The Post Office Stores were then run by George Maynard and his wife Ada.  It is possible that George was recorded in 1939 Register as a Grocer’s Manager so it is probable that he ran just the shop.  Their shop catered for the whole of Stansted providing postal services, rations and general supplies. Paraffin was popular as there was no mains electricity.  The Faiseat Post Office did not supply groceries during the war so it is likely that many Fairseat residents shopped here too.  In December 1939 the Kent Messenger newspaper included the following in an article about Stansted “The village has one shop and there you can purchase everything.  There is a Post Office attached but the money order and telegraph office is at Fairseat, a mile or so away from the centre of the village.”

The shop continued to be run by George and Ada Maynard’s son Les when he returned from war service and there is a note that he was running the shop in 1957.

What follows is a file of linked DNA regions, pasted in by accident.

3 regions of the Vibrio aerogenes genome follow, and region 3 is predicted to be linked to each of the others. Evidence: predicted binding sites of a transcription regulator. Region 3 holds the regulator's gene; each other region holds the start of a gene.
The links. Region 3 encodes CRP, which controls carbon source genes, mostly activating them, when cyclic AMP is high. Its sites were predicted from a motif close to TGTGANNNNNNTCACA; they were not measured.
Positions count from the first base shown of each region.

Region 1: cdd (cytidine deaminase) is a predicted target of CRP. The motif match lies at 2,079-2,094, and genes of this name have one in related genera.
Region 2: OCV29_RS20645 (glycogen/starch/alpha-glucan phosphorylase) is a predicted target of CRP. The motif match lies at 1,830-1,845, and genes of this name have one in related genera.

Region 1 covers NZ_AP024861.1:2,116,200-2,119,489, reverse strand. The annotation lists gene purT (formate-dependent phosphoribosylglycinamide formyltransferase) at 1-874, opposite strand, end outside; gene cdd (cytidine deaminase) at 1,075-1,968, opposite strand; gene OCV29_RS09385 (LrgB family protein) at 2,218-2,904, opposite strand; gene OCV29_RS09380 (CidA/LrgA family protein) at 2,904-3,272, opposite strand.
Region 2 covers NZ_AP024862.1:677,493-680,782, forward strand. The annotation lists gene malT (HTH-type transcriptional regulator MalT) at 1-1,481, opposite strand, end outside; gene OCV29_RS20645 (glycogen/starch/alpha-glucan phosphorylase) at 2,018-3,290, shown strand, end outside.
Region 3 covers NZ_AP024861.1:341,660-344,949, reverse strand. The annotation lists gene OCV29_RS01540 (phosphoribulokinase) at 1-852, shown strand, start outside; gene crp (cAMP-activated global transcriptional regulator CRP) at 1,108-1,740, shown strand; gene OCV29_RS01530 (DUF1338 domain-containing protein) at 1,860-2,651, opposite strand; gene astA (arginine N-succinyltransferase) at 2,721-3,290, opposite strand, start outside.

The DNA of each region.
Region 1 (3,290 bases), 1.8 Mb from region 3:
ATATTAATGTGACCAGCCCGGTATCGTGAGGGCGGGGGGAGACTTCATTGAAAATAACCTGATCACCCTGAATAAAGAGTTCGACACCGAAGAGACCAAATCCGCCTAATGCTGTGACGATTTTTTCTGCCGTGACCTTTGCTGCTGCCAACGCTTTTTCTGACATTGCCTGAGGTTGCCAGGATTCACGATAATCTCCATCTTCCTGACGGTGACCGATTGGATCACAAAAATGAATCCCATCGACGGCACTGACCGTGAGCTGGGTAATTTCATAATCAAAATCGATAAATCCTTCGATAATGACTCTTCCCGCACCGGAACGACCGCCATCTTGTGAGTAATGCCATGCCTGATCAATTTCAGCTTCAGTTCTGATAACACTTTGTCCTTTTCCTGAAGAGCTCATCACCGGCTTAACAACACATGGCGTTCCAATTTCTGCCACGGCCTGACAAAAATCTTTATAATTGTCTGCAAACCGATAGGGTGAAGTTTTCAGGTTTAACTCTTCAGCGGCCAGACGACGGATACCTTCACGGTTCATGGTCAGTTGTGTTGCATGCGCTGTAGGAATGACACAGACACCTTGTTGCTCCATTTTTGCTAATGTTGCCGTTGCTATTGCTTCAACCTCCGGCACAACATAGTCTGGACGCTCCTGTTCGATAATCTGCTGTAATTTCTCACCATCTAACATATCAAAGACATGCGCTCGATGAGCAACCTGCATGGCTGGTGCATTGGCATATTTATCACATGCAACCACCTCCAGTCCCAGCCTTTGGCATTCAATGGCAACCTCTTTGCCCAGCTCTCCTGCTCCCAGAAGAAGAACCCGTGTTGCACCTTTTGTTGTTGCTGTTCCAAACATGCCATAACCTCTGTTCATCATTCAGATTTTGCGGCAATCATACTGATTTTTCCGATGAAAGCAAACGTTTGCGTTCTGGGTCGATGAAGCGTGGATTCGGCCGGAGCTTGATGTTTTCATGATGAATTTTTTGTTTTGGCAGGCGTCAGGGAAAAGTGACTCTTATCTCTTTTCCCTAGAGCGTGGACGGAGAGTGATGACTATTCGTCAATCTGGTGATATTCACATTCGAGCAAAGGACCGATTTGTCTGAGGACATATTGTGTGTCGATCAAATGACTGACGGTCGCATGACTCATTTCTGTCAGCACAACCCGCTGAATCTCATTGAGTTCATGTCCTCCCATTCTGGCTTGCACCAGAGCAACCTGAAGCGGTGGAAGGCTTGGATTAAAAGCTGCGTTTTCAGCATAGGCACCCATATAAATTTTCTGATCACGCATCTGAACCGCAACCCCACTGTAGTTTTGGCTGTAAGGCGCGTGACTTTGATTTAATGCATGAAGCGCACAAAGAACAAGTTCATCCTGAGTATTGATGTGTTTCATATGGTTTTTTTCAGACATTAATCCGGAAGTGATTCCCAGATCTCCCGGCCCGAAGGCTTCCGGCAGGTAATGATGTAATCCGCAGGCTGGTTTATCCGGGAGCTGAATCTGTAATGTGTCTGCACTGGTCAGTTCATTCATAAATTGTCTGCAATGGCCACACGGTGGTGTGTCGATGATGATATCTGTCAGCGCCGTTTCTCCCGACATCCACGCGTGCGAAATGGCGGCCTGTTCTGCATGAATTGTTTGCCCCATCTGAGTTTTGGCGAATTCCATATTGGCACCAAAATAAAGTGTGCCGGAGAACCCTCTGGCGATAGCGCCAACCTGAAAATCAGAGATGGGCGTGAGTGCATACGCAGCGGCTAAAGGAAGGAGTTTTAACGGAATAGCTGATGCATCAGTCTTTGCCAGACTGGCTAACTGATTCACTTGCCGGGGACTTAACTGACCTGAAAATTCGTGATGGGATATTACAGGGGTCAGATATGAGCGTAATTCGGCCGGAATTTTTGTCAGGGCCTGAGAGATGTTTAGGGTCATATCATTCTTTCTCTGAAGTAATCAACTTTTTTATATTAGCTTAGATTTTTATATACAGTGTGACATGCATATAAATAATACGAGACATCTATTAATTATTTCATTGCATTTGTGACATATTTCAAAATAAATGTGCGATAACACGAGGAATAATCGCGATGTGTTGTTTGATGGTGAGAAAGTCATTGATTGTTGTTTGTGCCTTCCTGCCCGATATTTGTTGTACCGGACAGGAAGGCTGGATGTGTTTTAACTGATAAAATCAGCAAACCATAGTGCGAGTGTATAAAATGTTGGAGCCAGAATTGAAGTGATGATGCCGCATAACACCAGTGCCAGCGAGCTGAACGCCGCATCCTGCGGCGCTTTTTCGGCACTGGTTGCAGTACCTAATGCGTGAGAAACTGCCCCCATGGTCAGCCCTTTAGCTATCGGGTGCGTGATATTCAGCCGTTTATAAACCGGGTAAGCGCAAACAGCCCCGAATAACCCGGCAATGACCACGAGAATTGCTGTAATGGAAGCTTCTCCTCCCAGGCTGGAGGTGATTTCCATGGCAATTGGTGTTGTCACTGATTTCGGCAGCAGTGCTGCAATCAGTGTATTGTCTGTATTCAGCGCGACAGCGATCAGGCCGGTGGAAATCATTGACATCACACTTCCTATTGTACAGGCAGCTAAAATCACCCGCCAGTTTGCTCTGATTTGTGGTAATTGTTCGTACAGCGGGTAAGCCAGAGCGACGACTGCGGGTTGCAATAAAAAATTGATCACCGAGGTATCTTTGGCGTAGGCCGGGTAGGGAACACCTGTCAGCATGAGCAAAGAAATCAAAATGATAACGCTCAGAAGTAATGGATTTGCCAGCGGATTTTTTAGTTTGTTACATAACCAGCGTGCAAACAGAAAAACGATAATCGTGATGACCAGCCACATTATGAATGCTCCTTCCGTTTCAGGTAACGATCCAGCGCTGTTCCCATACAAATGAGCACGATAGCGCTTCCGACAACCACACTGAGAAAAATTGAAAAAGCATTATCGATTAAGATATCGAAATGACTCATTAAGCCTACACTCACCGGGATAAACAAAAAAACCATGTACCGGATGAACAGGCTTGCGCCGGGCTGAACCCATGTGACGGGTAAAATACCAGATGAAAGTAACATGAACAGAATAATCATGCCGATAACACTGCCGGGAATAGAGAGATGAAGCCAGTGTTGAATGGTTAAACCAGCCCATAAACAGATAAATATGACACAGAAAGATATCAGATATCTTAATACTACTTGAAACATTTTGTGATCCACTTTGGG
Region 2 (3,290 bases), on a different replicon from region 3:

Long-time resident of Stansted Sheila Parker (nee Brown) recalls:
“We had a small village general grocery shop and post office in Hatham Green Lane, very ably run by George and Ada Maynard. Registration was necessary and ration books had to be left with your chosen retailer.  Every week the family allowances of rationed goods, which was almost everything, were weighed, packed and delivered to your home. Households in Stansted needed paraffin for lighting and that too was sold from Maynard’s big shed just below the shop.”

From about 1970 Ann and Alan Ridge ran the shop and Post Office in Hatham Green Lane.  The grocers closed but the Post Office continued until 1988 when it also closed at this location.

The Post Office reopened in January 1989 at the Black Horse offering a limited service when Brian Keast became Sub-Postmaster, aided by his wife Mary.  It closed for the last time in 1999 after just over 100 years when Brian and Mary Keast retired and the Black Horse public house changed hands.

Author: Dick Hogbin
Editor: Tony Piper
Contributors: Adrien Sturgeon, Frances Eccleshall, Jill Malone, Sheila Parker
Acknowledgements: ‘The Posts of Sevenoaks in Kent’ by Archibald Donald
Last Updated: 09 January 2021